Final Installment of the Virginia Model T tour 2013
Copyright Vladimir Kagan, June 30, 2013
Our itinerary was filled with visits to famous plantations and historic sites. One of the most fascinating of these was Bacon’s Castle in Surrey. A house built in 1665 the oldest datable brick house in Virginia. It is a rare surviving example of Jacobean architecture in America and was built by Arthur Allen, a wealthy planter. On his death it passed on to his son Major Allen who was forced to abandon it by Nathaniel Bacon, during the Bacon’s Rebellion. Bacon billeted seventy of his men in the house, forcing the Allen family out of their home. Ever since, the house became known as Bacon’s Castle. Bacon was a rogue character and rebelled against the Crown by demanding a war on the Powhatan Indians. Governor William Berkeley refused, and Bacon was ultimately hanged for his defiance.
Of particular interest to students of architecture is the brickwork of the “Castle” that has alternating glazed and natural bricks. At each end of the house the walls terminate with a Dutch ornamented profile. The “Castle” is renowned for its six chimneys; three located at each end, canted at a 45-degree to the wall to better resist the forces of the prevailing winds.
On our return trip we stopped for lunch at the Surrey Inn where we were offered a typical local fare starting with peanut soup (very delicious), Fried soft shell crab, a specialty at this time of the year and instead of a pecan pie, we finished the meal with a peanut pie. (I still prefer pecans.)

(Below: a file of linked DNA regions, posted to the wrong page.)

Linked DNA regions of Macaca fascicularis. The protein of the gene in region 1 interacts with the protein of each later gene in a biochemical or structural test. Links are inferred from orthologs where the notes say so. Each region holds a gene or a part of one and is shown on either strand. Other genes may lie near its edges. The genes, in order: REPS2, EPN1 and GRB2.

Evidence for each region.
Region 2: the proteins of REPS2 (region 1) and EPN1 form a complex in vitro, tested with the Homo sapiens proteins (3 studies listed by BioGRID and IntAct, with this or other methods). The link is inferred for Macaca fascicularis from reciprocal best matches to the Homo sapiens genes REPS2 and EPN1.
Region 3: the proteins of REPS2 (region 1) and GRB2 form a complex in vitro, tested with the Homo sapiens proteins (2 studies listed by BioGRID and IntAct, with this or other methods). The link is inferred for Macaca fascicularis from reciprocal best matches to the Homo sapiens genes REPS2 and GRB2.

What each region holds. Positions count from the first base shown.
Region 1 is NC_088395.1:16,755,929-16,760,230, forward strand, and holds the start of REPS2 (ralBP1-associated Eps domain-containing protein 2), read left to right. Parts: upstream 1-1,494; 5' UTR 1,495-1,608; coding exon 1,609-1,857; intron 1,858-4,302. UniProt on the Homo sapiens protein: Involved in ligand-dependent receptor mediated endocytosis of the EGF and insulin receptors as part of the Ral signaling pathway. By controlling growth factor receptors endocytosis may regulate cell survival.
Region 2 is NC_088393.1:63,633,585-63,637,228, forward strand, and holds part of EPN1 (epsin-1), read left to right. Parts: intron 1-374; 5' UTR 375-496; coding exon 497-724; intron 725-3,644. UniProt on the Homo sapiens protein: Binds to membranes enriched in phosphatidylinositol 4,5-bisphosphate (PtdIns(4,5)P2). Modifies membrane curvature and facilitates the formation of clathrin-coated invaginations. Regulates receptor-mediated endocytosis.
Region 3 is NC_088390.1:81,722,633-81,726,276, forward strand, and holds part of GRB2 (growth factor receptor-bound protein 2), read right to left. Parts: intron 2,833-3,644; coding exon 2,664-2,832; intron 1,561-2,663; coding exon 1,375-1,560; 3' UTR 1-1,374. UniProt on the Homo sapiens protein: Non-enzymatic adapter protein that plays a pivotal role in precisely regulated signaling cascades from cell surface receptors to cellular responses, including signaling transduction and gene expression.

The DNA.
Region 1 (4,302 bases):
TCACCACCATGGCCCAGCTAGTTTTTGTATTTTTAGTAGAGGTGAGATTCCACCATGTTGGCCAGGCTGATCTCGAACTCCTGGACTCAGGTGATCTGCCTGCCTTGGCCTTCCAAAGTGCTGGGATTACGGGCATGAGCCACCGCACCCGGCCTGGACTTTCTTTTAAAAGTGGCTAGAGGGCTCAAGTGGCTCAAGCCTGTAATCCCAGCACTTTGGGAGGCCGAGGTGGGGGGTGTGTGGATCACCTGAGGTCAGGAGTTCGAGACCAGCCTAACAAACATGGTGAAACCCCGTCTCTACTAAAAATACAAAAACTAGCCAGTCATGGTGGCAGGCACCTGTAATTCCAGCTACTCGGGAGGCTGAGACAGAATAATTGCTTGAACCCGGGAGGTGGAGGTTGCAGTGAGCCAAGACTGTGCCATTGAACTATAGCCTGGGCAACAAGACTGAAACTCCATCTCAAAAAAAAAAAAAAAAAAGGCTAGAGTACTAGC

Surrey is reached by a modern ferry crossing Chesapeake Bay at the Chiickahoniny River. This is normally a delightful free ride, which takes about ten minutes… unless you get caught in a storm! The trip over was uneventful… the return was a different matter. Heavy thunderstorms with deadly lightning were predicted for the late afternoon. Though it was beastly hot and humid, the day was still calm and sunny. By four o’clock we were certain that we had escaped the dire weather. Returning on the ferry, there were no visible signs of a storm. That changed within minutes. Looking westward, we admired the blue skies and calm seas… coming out of nowhere, the eastern sky turned purple and black; in minutes it morphed into an angry storm... the wind was gale force… torrential rain and hale pummeled us at 60 miles per hour. Those sitting in their open antique cars could not hide and had to bundle up as best as they could. In the comfort of the chase car, I watched this astonishing, rapidly changing scene with amazement, Thunder, lightning, angry waves and torrents of rain came rushing at us from everywhere. The ferry was forced to stop amid stream as we were being driven toward the nearby shore … the captain reversed course and headed back from whence we came. Once safely docked, we waited out the storm. Within fifteen minutes the temperature had dropped 30 degrees, the squall moved on as quickly as it came. All was calm, the sea flattened and the ferry was able to once more proceed to its destination.
lower photo: Our ferry waiting out the storm in a safe-haven
Top photos: show the intensity of the sudden storm
On land things were quite different. The destruction was devastating. Giant trees were uprooted and toppled across parkways and neighboring roads. Debris was everywhere, power lines went down, and electricity was out for over thirty hours.